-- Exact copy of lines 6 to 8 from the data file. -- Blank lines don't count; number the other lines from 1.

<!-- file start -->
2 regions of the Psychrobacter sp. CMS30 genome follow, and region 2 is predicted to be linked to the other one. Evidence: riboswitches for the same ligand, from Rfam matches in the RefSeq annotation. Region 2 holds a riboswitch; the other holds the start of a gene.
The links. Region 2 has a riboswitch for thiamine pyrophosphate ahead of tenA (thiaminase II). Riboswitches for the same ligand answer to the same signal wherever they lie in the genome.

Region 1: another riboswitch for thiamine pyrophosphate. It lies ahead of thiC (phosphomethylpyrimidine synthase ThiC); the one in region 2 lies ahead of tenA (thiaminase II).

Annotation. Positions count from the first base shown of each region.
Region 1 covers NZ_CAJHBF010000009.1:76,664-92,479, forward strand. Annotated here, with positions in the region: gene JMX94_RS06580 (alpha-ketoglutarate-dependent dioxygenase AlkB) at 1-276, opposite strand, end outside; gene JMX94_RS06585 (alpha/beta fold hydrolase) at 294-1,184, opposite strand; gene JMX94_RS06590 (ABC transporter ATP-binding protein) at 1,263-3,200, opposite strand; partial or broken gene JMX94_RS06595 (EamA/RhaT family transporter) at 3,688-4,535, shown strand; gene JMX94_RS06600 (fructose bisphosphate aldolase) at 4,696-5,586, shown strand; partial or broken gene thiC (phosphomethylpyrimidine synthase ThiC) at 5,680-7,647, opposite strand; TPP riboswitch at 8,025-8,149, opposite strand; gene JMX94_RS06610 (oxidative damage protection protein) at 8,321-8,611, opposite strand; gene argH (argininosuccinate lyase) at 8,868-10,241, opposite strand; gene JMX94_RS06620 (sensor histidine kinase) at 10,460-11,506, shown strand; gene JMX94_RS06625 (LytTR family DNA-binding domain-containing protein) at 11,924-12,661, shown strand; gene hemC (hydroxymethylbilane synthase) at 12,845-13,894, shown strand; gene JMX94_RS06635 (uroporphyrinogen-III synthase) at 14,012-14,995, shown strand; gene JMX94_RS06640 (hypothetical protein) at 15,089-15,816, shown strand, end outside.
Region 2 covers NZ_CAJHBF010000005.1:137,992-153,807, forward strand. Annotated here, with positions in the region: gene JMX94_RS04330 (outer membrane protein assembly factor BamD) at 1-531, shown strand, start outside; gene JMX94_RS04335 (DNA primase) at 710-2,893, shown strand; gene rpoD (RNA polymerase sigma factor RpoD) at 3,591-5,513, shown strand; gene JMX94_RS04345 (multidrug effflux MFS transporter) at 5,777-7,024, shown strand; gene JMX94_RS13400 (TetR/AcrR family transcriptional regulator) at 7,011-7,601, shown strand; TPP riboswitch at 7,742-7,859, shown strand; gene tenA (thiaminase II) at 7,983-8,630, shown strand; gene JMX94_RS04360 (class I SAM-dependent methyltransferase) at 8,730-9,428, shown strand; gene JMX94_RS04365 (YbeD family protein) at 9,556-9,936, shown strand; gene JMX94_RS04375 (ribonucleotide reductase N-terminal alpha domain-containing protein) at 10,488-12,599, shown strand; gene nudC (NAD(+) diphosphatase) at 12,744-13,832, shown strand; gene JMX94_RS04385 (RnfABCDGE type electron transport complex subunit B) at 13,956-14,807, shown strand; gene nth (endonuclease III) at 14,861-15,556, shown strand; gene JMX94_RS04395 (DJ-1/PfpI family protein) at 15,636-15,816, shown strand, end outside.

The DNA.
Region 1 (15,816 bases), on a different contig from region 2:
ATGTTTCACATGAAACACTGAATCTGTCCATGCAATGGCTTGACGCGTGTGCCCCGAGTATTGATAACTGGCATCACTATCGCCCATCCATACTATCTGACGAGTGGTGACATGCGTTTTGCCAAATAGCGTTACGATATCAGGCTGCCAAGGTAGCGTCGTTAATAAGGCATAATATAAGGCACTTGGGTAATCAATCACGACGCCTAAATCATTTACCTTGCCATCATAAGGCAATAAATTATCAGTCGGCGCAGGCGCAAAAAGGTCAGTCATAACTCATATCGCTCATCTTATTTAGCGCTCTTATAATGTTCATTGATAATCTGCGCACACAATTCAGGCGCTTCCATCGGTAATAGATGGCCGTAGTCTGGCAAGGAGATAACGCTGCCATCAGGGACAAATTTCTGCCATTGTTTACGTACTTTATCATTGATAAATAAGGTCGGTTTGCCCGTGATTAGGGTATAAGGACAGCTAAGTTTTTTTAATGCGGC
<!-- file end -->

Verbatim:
Region 2 covers NZ_CAJHBF010000005.1:137,992-153,807, forward strand. Annotated here, with positions in the region: gene JMX94_RS04330 (outer membrane protein assembly factor BamD) at 1-531, shown strand, start outside; gene JMX94_RS04335 (DNA primase) at 710-2,893, shown strand; gene rpoD (RNA polymerase sigma factor RpoD) at 3,591-5,513, shown strand; gene JMX94_RS04345 (multidrug effflux MFS transporter) at 5,777-7,024, shown strand; gene JMX94_RS13400 (TetR/AcrR family transcriptional regulator) at 7,011-7,601, shown strand; TPP riboswitch at 7,742-7,859, shown strand; gene tenA (thiaminase II) at 7,983-8,630, shown strand; gene JMX94_RS04360 (class I SAM-dependent methyltransferase) at 8,730-9,428, shown strand; gene JMX94_RS04365 (YbeD family protein) at 9,556-9,936, shown strand; gene JMX94_RS04375 (ribonucleotide reductase N-terminal alpha domain-containing protein) at 10,488-12,599, shown strand; gene nudC (NAD(+) diphosphatase) at 12,744-13,832, shown strand; gene JMX94_RS04385 (RnfABCDGE type electron transport complex subunit B) at 13,956-14,807, shown strand; gene nth (endonuclease III) at 14,861-15,556, shown strand; gene JMX94_RS04395 (DJ-1/PfpI family protein) at 15,636-15,816, shown strand, end outside.

The DNA.
Region 1 (15,816 bases), on a different contig from region 2: